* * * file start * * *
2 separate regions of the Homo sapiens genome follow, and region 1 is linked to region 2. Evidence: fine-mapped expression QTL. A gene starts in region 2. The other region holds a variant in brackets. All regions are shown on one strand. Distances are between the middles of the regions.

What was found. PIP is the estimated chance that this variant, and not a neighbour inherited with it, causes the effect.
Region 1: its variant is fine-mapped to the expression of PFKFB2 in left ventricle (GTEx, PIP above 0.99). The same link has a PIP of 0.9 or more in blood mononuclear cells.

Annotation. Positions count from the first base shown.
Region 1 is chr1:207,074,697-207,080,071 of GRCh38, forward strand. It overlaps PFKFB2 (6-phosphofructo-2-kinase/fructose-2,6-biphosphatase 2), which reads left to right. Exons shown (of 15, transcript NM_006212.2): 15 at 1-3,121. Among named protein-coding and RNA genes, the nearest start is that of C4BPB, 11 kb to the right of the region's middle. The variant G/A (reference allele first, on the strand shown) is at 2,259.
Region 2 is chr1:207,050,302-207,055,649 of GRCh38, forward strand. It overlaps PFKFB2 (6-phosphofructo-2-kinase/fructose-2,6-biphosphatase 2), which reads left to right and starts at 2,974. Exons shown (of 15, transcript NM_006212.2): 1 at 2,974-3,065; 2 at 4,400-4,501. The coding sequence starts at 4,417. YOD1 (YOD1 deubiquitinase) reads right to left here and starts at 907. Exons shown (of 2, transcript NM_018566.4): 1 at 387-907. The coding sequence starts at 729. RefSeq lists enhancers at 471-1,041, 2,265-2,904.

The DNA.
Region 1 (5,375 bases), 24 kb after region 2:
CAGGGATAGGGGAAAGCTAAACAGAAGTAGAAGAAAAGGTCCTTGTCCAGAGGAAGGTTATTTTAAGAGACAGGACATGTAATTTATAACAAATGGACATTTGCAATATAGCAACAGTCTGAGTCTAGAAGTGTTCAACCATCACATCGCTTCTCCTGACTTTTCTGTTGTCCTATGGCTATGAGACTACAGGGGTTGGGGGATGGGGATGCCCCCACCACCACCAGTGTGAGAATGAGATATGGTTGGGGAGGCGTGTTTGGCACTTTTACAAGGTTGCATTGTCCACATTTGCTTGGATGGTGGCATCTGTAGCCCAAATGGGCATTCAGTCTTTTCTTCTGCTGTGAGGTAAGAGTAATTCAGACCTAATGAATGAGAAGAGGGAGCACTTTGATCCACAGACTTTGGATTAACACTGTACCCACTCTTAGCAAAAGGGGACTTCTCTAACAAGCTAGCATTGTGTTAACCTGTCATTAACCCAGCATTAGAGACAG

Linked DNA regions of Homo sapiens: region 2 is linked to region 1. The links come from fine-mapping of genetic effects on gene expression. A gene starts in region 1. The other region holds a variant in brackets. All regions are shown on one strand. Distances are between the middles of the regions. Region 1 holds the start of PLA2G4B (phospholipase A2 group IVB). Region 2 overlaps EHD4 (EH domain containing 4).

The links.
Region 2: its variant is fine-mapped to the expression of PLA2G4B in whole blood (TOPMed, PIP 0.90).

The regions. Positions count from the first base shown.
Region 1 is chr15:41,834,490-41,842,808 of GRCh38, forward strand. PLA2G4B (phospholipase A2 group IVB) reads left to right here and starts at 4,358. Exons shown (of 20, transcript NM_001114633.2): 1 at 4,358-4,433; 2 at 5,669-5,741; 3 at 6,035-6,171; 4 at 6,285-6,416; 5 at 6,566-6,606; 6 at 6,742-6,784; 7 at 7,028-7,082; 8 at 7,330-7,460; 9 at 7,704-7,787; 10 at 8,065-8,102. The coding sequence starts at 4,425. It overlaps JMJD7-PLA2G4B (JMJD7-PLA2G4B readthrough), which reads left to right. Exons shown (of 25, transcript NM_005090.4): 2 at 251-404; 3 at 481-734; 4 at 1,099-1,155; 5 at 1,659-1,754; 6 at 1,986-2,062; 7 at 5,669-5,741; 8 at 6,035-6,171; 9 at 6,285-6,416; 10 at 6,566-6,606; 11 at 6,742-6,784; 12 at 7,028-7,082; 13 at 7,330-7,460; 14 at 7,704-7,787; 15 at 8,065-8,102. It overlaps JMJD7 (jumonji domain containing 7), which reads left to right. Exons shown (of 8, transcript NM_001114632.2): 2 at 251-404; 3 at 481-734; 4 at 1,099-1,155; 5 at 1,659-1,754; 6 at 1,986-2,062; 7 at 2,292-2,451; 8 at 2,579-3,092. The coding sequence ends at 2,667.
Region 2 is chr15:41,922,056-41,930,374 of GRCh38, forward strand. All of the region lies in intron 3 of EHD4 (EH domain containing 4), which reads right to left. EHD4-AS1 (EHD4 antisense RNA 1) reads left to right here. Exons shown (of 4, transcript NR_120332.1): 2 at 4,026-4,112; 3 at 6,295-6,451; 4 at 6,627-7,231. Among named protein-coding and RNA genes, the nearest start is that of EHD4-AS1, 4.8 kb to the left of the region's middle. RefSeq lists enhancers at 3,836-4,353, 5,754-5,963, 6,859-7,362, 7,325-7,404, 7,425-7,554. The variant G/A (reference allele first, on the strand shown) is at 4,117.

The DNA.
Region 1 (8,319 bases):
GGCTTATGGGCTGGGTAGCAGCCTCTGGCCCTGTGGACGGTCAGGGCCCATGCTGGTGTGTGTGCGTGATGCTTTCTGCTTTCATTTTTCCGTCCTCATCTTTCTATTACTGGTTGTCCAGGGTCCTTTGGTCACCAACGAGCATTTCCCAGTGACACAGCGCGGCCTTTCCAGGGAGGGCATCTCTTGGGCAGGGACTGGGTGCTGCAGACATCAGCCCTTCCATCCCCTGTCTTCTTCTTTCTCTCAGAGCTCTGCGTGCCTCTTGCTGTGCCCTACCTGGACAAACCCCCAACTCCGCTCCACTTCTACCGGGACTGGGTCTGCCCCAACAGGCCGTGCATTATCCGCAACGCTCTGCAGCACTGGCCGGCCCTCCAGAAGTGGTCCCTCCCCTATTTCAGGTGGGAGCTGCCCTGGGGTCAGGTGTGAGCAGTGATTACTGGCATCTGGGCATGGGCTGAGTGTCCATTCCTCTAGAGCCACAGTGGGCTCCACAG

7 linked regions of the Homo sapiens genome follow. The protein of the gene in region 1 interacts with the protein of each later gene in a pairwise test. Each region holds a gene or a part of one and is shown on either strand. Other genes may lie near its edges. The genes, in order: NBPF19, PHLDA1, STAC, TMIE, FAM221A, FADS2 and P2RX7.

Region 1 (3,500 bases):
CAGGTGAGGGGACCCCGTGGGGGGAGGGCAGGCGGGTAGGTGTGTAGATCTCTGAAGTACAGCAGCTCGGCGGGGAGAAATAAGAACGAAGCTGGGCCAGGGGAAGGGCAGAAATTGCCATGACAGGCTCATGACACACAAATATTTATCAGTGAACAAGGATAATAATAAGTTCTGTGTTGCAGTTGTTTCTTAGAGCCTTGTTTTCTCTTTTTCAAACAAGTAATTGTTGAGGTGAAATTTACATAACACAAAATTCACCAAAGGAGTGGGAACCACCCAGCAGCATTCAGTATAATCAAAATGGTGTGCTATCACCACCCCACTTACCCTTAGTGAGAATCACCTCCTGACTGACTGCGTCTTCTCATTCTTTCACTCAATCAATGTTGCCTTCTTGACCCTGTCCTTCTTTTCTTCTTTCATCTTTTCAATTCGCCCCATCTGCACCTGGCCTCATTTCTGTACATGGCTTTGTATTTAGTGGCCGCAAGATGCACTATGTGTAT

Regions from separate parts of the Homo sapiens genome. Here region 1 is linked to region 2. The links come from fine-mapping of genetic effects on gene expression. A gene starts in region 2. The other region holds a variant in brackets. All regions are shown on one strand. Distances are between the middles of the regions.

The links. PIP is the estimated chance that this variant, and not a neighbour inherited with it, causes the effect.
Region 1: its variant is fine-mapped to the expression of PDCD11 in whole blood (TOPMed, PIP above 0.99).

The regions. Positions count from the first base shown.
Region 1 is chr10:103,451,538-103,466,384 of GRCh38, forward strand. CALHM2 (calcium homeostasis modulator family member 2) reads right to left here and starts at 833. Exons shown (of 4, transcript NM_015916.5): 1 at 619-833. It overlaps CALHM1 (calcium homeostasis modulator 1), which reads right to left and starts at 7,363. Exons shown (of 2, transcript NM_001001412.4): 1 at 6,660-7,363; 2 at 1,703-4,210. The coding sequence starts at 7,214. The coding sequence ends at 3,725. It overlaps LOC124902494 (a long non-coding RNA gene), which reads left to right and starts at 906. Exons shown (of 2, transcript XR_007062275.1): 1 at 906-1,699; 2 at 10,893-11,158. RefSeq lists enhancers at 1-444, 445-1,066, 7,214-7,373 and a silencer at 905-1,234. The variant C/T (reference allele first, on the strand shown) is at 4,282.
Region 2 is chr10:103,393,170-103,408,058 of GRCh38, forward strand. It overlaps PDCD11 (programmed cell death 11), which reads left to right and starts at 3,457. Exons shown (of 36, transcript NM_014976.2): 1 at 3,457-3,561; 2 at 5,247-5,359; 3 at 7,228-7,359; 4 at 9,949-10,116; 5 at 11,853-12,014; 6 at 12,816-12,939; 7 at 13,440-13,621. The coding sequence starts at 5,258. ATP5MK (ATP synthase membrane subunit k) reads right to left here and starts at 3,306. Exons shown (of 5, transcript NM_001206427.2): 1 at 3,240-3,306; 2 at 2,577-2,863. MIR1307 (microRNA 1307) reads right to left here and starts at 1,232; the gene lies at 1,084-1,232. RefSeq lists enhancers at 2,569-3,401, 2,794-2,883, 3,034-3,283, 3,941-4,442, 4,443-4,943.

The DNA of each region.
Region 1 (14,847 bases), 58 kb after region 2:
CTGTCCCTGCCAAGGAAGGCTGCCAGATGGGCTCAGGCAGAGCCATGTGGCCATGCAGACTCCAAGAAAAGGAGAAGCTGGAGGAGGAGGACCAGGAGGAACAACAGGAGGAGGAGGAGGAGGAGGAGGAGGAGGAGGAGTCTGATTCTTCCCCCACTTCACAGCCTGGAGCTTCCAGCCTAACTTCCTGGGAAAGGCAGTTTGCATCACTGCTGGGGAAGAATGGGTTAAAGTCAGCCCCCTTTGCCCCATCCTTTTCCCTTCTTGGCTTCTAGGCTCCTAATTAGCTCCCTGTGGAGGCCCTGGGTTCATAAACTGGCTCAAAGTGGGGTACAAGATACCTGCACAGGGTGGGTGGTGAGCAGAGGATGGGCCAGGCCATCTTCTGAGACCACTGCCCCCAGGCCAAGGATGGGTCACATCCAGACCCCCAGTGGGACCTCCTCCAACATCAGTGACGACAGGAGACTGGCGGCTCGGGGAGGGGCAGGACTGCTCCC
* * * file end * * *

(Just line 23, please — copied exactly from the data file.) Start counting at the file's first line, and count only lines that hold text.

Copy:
The links. PIP is the estimated chance that this variant, and not a neighbour inherited with it, causes the effect.